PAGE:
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08 July, 1998
Athens yesterday described as "unacceptable" a latest Turkish demand calling for demilitarization of Greece's eastern Aegean islands, saying it "dynamites" bilateral relations.
The demand was contained in a demarche handed to Greece's ambassador in Ankara on Monday.
In Athens, government spokesman Dimitris Reppas dismissed the demand as "historically unacceptable and groundless", particularly in view of "the behavior of Turkey's leadership, which once again dynamites the relationship between the two countries".
By adopting this practice, Mr. Reppas said, Turkey is not contributing to peace and stability in the region and is compromising itself. Noting that Ankara had not honored past commitments, the government spokesman said Athens could not remain indifferent and had no choice but to organize its defense.
Replying to press questions, Mr. Reppas said he did not know if Turkey had communicated the demarche to international organizations.
In later statements, a Greek foreign ministry spokesman said the Turkish demand was "apparently made for domestic consumption."
The spokesman said Ankara had often sought to create and maintain a climate of tension.
This policy, he added, constitutes a violation of agreements and commitments which Turkey has recently undertaken, not only towards Greece but also towards either countries and international organizations. He referred to the Madrid communique of July 1997 and the agreement for implementation of confidence-building measures (CBMs) in the Aegean.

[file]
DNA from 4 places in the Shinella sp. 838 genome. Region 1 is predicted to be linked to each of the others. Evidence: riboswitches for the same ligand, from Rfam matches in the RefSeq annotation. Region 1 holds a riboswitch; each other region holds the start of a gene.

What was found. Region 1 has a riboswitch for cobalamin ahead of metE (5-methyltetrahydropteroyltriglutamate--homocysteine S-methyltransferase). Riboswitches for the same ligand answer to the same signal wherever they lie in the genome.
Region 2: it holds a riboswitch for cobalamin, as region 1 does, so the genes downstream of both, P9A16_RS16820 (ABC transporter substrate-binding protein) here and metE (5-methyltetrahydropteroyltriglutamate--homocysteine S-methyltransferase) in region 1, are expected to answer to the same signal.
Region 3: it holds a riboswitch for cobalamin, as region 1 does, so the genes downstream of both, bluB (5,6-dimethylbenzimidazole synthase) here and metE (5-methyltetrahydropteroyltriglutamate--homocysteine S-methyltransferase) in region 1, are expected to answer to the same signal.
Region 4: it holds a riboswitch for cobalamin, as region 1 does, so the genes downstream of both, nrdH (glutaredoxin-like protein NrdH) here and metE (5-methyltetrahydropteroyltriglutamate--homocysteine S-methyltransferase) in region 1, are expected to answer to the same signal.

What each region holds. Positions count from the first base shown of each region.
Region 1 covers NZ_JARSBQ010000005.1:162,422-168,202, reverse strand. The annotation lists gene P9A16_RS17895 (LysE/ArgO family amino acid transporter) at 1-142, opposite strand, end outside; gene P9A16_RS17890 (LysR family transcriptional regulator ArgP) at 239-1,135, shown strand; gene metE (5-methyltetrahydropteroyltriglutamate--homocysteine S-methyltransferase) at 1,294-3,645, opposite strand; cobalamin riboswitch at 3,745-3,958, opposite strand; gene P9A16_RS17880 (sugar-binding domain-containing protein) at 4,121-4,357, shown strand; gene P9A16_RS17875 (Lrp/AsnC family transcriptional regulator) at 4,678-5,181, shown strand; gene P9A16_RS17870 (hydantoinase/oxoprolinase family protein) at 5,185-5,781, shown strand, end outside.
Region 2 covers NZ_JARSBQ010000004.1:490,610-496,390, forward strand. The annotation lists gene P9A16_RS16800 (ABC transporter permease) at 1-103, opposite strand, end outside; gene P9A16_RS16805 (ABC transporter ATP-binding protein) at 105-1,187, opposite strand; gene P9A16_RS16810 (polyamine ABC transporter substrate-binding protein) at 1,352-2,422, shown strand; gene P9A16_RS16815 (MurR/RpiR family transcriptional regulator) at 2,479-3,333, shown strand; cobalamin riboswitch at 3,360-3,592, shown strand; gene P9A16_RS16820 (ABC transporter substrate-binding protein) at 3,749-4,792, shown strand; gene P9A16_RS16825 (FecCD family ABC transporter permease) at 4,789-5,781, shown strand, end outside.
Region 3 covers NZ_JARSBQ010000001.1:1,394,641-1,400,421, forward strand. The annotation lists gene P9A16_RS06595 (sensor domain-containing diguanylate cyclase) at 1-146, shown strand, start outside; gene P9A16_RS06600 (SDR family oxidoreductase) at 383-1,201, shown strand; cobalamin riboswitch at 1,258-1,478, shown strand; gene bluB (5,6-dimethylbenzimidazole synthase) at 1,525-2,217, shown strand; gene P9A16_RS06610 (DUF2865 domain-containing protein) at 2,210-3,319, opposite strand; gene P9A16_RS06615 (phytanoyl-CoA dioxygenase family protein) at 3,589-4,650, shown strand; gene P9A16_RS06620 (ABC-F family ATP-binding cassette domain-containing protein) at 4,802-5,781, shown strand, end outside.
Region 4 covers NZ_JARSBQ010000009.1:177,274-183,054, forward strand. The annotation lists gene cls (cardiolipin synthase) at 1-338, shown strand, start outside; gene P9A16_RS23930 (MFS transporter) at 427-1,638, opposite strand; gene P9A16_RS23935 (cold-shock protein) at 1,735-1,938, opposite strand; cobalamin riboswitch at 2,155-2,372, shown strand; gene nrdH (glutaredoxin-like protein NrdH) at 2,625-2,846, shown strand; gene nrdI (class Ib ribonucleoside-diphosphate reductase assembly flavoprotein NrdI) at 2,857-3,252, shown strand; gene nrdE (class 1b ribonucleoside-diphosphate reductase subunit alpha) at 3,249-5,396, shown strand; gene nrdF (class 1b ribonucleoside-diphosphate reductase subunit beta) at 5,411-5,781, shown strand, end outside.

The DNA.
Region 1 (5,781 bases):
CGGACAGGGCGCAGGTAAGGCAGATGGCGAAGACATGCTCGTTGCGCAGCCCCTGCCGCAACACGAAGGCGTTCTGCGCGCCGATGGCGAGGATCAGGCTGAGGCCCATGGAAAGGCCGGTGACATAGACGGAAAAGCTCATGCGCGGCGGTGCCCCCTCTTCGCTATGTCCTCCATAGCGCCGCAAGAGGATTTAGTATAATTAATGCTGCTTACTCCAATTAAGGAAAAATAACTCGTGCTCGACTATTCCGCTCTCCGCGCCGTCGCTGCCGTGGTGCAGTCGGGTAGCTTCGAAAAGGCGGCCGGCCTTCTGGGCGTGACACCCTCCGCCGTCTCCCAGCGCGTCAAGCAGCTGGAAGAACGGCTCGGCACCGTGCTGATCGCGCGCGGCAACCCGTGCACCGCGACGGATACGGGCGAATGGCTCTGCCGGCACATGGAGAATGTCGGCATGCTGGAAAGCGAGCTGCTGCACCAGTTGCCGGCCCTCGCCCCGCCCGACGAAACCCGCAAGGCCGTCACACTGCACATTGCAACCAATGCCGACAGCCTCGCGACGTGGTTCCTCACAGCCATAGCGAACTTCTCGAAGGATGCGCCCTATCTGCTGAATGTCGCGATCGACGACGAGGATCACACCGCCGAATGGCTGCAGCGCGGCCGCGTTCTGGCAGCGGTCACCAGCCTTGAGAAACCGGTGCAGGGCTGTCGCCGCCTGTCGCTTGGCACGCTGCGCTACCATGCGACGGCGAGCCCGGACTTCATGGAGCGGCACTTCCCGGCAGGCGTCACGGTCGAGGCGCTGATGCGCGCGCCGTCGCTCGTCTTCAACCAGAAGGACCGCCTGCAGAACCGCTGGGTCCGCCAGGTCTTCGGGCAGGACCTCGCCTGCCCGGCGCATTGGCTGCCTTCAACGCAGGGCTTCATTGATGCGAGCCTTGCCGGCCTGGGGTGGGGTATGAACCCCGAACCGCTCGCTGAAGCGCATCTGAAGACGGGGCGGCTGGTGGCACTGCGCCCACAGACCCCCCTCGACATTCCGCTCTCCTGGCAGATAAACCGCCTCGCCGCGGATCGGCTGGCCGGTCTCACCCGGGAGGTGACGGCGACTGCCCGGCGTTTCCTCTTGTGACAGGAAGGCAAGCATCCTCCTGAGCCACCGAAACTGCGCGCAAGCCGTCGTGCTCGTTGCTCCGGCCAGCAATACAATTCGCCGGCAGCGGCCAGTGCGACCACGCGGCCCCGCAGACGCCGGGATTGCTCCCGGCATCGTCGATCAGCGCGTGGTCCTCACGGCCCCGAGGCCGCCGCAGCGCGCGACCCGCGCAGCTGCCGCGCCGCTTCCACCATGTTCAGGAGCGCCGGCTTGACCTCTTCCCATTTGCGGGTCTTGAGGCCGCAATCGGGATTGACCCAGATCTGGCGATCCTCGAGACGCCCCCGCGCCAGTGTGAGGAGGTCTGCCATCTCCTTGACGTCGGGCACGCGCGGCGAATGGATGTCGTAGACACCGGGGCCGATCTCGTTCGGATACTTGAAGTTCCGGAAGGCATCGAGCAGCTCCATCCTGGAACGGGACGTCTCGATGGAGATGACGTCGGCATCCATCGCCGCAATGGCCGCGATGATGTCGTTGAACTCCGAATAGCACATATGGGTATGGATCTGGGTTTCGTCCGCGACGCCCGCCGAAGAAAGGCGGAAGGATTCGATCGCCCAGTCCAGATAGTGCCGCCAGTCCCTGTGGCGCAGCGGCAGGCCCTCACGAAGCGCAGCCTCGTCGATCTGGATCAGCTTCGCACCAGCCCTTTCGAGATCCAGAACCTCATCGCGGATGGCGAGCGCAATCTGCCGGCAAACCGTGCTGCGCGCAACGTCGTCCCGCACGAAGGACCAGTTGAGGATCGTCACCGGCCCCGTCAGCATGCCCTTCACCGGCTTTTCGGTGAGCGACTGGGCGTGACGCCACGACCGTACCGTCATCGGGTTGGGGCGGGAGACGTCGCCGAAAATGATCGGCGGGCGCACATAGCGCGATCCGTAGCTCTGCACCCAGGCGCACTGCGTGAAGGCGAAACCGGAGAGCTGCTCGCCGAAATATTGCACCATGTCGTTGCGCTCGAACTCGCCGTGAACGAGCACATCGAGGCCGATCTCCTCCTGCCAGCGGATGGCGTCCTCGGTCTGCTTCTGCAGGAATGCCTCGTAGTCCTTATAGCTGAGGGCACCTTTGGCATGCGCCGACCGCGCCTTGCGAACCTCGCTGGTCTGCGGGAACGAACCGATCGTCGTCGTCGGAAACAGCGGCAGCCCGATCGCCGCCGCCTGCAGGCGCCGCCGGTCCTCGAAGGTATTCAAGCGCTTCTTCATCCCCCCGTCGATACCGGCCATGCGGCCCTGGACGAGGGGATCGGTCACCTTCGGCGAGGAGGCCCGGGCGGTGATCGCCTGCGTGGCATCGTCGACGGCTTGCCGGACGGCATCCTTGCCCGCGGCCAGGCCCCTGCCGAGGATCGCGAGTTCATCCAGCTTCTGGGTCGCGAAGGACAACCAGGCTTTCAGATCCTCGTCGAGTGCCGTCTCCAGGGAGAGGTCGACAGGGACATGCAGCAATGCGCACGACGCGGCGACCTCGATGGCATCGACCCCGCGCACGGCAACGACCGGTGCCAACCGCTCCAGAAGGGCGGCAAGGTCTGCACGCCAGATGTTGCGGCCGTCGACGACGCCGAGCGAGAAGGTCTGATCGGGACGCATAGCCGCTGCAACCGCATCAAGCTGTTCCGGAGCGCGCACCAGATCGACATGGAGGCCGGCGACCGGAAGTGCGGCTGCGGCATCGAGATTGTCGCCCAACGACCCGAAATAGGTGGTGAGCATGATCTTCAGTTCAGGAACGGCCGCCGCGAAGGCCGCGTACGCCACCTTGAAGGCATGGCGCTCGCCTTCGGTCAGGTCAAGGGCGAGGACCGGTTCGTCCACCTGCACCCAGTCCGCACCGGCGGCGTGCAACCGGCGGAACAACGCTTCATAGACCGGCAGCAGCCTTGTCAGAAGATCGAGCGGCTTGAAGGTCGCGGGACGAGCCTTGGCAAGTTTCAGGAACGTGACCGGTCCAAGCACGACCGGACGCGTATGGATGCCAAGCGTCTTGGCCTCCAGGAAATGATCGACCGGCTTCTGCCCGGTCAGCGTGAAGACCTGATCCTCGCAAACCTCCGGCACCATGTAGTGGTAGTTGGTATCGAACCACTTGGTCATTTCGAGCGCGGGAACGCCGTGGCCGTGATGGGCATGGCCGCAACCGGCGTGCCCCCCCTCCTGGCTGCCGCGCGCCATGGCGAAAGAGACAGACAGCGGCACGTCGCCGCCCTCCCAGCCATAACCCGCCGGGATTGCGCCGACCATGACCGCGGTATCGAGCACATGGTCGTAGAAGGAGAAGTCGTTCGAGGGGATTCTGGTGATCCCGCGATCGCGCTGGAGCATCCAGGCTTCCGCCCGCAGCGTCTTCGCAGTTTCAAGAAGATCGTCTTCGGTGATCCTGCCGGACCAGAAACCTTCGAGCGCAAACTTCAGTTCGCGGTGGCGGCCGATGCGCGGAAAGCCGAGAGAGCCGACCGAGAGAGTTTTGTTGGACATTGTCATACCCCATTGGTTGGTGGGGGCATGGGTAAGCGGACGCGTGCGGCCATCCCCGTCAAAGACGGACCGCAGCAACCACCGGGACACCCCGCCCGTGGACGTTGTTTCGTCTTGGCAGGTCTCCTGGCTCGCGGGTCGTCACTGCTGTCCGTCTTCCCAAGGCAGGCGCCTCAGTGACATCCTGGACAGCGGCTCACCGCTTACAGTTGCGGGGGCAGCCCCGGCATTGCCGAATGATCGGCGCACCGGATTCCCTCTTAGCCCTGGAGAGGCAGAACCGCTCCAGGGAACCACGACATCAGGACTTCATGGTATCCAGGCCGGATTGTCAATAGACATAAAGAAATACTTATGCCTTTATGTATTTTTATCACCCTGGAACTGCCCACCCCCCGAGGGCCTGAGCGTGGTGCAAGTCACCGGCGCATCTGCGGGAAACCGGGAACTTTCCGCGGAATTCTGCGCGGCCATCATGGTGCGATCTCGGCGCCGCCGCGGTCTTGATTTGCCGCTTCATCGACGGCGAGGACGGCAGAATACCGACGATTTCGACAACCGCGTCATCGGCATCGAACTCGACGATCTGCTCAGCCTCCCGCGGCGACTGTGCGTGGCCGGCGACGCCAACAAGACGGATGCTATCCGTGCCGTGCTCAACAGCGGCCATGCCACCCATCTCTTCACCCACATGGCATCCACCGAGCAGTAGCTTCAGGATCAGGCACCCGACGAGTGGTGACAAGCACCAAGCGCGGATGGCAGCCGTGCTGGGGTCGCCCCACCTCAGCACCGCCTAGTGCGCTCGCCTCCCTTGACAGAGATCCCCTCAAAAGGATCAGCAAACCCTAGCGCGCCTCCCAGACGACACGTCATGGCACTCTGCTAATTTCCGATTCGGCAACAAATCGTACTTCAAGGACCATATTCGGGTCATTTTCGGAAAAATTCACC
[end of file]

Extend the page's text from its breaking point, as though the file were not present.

WASHINGTON (ANA - M. Savva)
On his part, National Defense Minister Akis Tsohatzopoulos said yesterday from the US that Ankara's idea to lodge a verbal protest with Athens over the presence of military forces on eastern Aegean islands by invoking the Lausanne Treaty "was unfortunate."
Speaking in Washington, where he is on an official visit, Mr. Tsohatzopoulos said it was "original" that a country, which "officially ignores its commitments emanating from international law and international treaties, is attempting to exploit the increased defense capacity on the Greek islands to shun its own responsibilities, which created this capacity."
"Turkey itself has repeatedly made it clear that it is questioning the status quo in the Aegean. Therefore, when a country questions the national sovereignty of its neighbor, according to what logic will it demand the principles of the UN safeguarding the right to self defense not to have effect," he said.
"Such a move would be tenable in the event that Turkey had taken the political decision to stop doubting and threatening Greece, its sovereign rights and security and stability in the region. In any case, this would help Turkey a great deal and its prospects for the European Union, since partners have set conditions for an improvement in its relations with Europe," he added.
Source: Athens News Agency